Apple (AAPL) , Netflix (NFLX) and Microsoft (MSFT)  are among almost 100 technology companies that have joined a legal brief opposing President Trump's immigration ban, arguing it inflicts harm on American business and marks a "significant departure from the principles of fairness and predictability" of the United States immigration system.

The briefing, dated Sunday, calls for the Ninth Circuit Court of Appeals to deny the Trump administration's motion to reinstate a ban on travel from seven majority-Muslim countries outlined in a January 27 executive order. Federal Judge James Robart in Seattle halted the enforcement of Trump's order on Friday night after the attorneys general of Washington state and Minnesota filed a lawsuit in opposition to it.

"The Order effects a sudden shift in the rules governing entry into the United States, and is inflicting substantial harm on U.S. companies," the companies said in the friend-of-the-court filing. "It hinders the ability of American companies to attract great talent; increases costs imposed on business; makes it more difficult for American firms to compete in the international marketplace; and gives global enterprises a new, significant incentive to build operations -- and hire new employees -- outside the United States."

The companies also contend Trump's order violates immigration laws and the U.S. Constitution, citing 1965 legislation that prohibits discrimination on the basis of national origin.

Among the 97 companies signing onto the filing are some of the biggest names in technology -- eBay (EBAY) , PayPal (PYPL) , Alphabet's Google (GOOGL) , Facebook (FB) and Twitter (TWTR) .

They note that since 2000, more than one-third of American Nobel prize winners in chemistry, medicine and physics have been immigrants. And, among individuals with advanced degrees, immigrants are nearly three times more likely to file patents than U.S.-born citizens.

"The tremendous impact of immigrants on America -- and on American business -- is not happenstance. People who choose to leave everything that is familiar and journey to an unknown land to make a new life necessarily are endowed with drive, creativity, determination -- and just plain guts. The energy they bring to America is a key reason why the American economy has been the greatest engine of prosperity and innovation in history," they said.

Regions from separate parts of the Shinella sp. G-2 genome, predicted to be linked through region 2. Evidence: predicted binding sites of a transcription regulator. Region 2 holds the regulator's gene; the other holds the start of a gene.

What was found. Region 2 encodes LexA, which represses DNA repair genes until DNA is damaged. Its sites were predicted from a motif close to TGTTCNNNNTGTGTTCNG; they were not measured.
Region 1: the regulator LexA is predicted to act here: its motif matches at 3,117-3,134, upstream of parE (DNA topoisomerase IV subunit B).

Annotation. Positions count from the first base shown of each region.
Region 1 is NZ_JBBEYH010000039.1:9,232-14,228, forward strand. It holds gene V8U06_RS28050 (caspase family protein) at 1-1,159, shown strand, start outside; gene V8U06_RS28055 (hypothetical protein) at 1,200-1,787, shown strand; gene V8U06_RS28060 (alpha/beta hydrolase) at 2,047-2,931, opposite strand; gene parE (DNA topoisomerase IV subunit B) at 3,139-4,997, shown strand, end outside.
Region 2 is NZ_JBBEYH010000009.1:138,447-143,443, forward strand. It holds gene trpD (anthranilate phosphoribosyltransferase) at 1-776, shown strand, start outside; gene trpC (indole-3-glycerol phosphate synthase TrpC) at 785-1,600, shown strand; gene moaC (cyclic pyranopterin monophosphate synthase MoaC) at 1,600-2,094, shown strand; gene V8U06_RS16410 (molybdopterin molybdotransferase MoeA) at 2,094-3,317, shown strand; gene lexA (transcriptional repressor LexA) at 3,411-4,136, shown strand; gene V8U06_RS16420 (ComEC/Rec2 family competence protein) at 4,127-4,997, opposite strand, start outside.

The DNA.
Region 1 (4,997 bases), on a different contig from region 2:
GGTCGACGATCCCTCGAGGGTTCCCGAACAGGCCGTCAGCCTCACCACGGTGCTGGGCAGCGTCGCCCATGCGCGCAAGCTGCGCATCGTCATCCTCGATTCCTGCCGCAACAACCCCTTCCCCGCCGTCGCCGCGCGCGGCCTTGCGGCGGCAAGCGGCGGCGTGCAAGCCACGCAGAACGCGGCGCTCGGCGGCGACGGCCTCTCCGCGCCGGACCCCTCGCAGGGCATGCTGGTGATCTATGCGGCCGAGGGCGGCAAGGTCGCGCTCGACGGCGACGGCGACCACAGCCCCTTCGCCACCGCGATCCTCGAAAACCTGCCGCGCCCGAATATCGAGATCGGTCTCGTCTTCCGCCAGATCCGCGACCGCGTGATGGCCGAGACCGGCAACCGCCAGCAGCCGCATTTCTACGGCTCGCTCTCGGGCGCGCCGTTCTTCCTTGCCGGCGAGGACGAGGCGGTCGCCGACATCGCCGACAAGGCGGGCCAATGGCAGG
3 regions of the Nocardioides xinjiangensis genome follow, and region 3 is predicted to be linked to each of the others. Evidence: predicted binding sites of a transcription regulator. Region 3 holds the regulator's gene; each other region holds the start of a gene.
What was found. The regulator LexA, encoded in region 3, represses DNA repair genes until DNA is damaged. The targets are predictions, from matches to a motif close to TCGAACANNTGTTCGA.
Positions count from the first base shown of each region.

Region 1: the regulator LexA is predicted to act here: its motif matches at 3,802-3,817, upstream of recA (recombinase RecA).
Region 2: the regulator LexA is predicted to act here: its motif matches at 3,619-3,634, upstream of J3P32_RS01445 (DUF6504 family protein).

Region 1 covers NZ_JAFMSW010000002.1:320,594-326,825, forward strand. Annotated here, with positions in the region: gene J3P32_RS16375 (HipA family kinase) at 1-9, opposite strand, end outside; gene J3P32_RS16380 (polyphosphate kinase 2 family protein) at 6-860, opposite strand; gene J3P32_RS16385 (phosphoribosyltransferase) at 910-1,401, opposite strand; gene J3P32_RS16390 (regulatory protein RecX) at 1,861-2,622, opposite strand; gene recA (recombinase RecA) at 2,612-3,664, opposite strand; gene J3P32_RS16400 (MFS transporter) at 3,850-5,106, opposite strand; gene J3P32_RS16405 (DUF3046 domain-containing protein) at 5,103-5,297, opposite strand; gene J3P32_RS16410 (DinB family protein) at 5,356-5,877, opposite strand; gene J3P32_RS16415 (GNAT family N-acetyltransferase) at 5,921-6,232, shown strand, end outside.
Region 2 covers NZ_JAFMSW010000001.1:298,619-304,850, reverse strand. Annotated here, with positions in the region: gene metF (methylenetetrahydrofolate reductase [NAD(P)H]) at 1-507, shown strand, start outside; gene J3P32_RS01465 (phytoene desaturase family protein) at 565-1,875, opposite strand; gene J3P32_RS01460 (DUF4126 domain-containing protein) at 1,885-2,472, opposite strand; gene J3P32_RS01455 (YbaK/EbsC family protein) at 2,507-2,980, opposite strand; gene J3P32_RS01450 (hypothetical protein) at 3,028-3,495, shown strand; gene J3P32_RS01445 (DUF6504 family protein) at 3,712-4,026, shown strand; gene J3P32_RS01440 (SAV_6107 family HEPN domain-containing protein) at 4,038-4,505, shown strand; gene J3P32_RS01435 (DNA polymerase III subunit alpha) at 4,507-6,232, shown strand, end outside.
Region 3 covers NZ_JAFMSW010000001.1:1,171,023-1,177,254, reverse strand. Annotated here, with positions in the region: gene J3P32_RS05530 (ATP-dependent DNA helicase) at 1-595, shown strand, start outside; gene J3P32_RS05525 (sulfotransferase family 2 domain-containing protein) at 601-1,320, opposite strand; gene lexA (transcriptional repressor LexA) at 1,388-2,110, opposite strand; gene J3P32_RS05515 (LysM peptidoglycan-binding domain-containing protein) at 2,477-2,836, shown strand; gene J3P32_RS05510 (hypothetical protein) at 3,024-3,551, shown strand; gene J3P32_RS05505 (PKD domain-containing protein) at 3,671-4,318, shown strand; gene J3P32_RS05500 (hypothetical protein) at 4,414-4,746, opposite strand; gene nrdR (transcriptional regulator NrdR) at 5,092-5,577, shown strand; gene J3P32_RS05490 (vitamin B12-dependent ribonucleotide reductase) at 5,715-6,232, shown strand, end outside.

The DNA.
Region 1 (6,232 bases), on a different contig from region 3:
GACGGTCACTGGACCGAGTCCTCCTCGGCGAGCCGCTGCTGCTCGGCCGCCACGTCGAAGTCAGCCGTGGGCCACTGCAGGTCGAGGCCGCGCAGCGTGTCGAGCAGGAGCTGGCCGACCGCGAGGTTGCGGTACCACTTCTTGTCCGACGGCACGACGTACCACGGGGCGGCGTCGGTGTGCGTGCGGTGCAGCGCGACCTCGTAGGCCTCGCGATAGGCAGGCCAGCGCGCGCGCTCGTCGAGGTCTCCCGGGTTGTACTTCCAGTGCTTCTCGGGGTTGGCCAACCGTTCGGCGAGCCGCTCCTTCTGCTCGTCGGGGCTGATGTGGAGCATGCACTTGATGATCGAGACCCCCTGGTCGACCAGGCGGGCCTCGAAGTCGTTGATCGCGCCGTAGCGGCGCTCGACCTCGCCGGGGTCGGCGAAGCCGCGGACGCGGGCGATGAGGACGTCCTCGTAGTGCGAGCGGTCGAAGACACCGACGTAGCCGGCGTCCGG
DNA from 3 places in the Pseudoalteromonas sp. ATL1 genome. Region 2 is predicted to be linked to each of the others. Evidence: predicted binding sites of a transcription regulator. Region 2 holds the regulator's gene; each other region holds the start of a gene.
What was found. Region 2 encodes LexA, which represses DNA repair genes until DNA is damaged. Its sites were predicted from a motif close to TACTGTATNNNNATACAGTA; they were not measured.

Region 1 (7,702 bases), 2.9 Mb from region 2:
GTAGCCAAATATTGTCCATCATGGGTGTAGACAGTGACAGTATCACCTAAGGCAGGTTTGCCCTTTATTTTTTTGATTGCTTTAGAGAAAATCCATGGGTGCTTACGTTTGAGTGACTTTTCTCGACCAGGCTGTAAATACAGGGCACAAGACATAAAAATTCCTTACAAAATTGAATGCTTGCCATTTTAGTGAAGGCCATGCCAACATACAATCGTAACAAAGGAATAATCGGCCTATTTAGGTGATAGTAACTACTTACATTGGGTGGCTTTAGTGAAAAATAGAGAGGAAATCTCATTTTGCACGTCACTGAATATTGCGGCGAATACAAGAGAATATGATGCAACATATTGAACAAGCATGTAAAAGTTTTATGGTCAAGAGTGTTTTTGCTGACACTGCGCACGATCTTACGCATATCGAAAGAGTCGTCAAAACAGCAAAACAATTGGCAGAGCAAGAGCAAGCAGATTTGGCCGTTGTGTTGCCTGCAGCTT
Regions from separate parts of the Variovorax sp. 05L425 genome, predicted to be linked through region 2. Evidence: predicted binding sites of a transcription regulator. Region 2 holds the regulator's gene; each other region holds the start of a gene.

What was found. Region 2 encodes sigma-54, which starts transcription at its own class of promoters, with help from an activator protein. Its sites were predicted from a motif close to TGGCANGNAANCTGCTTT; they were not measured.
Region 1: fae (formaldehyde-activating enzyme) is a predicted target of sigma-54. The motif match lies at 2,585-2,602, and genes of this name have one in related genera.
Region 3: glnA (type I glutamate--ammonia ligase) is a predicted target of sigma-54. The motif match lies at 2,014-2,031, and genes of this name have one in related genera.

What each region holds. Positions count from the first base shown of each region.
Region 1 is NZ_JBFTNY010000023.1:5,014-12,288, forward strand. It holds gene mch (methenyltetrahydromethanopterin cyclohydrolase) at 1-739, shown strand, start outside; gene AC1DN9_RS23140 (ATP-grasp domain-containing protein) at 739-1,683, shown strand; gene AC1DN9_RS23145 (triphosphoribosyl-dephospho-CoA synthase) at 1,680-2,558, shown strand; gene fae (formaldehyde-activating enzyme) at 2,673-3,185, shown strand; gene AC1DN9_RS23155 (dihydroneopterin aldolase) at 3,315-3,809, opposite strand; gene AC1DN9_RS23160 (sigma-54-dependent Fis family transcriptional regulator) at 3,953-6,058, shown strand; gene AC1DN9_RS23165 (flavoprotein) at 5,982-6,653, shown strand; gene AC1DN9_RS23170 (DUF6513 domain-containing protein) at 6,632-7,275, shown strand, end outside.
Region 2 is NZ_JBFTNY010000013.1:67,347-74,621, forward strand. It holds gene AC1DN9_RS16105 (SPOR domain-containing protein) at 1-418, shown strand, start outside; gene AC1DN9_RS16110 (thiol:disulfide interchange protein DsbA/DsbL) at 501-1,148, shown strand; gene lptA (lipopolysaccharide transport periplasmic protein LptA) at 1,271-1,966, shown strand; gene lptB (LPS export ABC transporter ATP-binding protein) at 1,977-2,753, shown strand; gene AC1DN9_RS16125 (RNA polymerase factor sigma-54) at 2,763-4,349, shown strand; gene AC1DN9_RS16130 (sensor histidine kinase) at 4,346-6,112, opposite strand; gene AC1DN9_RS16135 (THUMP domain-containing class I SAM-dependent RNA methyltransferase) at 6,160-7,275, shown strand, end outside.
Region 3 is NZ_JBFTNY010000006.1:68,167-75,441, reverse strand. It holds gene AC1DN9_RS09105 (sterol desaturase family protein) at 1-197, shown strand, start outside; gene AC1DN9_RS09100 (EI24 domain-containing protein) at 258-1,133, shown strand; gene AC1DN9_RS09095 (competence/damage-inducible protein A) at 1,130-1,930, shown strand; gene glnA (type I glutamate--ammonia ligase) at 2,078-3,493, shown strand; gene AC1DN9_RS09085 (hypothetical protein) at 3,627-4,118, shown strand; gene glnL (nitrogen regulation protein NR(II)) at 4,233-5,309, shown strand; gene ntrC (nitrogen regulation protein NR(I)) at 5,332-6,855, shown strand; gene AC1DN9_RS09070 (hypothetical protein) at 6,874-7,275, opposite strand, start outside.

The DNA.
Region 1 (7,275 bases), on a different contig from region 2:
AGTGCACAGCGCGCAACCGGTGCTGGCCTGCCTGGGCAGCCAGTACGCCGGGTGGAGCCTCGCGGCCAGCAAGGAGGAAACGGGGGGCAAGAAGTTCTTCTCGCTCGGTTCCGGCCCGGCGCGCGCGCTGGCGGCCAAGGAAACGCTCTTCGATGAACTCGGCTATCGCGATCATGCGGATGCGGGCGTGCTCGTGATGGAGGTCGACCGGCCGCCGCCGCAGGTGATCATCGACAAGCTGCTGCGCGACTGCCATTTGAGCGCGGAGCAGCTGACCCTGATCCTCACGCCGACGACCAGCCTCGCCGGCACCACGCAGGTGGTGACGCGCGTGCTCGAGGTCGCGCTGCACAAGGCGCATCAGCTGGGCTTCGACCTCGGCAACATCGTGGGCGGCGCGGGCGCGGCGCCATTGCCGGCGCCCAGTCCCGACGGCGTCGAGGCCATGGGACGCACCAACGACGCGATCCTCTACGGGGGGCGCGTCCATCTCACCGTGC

The companies join a slew of parties opposing Trump's executive order and supporting Judge Robart's temporary block of it.

Several former foreign policy officials filed a declaration of their support for Washington state and Minnesota over the weekend. Former Secretaries of State Madeleine Albright and John Kerry, former CIA Director Michael Hayden and former Secretary of Homeland Security Janet Napolitano said there is "no national security purpose for a total ban on or entry from" the seven countries named in Trump's order -- Iraq, Syria, Iran, Libya, Somalia, Sudan and Yemen.

They warned the order will endanger U.S. troops and intelligence sources and "likely feed the recruitment narrative of ISIL and other extremists that portray the United States as at war with Islam."

The Department of Homeland Security on Saturday suspended the travel ban, but the Department of Justice has moved to have it reinstated. Trump tweeted about the matter several times over the weekend, raising eyebrows when he referred to Robart, a George W. Bush appointee, as a "so-called judge."

It comes as little surprise the tech community would oppose Trump's travel ban, given the industry's global nature and dependence on immigration for much of its workforce. A number of executives have already expressed their opposition to the order, including Apple CEO Tim Cook, Facebook CEO and COO Mark Zuckerberg and Sheryl Sandberg, and Lyft cofounders John Zimmer and Logan Green.

Airbnb, which did not sign onto the court of appeals letter, on Sunday ran a Super Bowl ad apparently aimed at Trump's ban promoting diversity and acceptance. The company also announced plans to provide short-term housing to 100,000 people in need over the next five years and contribute $4 million to the International Rescue Committee, a global humanitarian nonprofit. 

If you liked this article you might like

Preet Bharara Was Wall Street's Top Cop But Now He Is Just a Big-Time Podcaster

Shark Tank Star Kevin O'Leary Is Trying to Solve America's Retirement Crisis

The 12 Most Ridiculous Kitchen Appliances You Can Buy From Amazon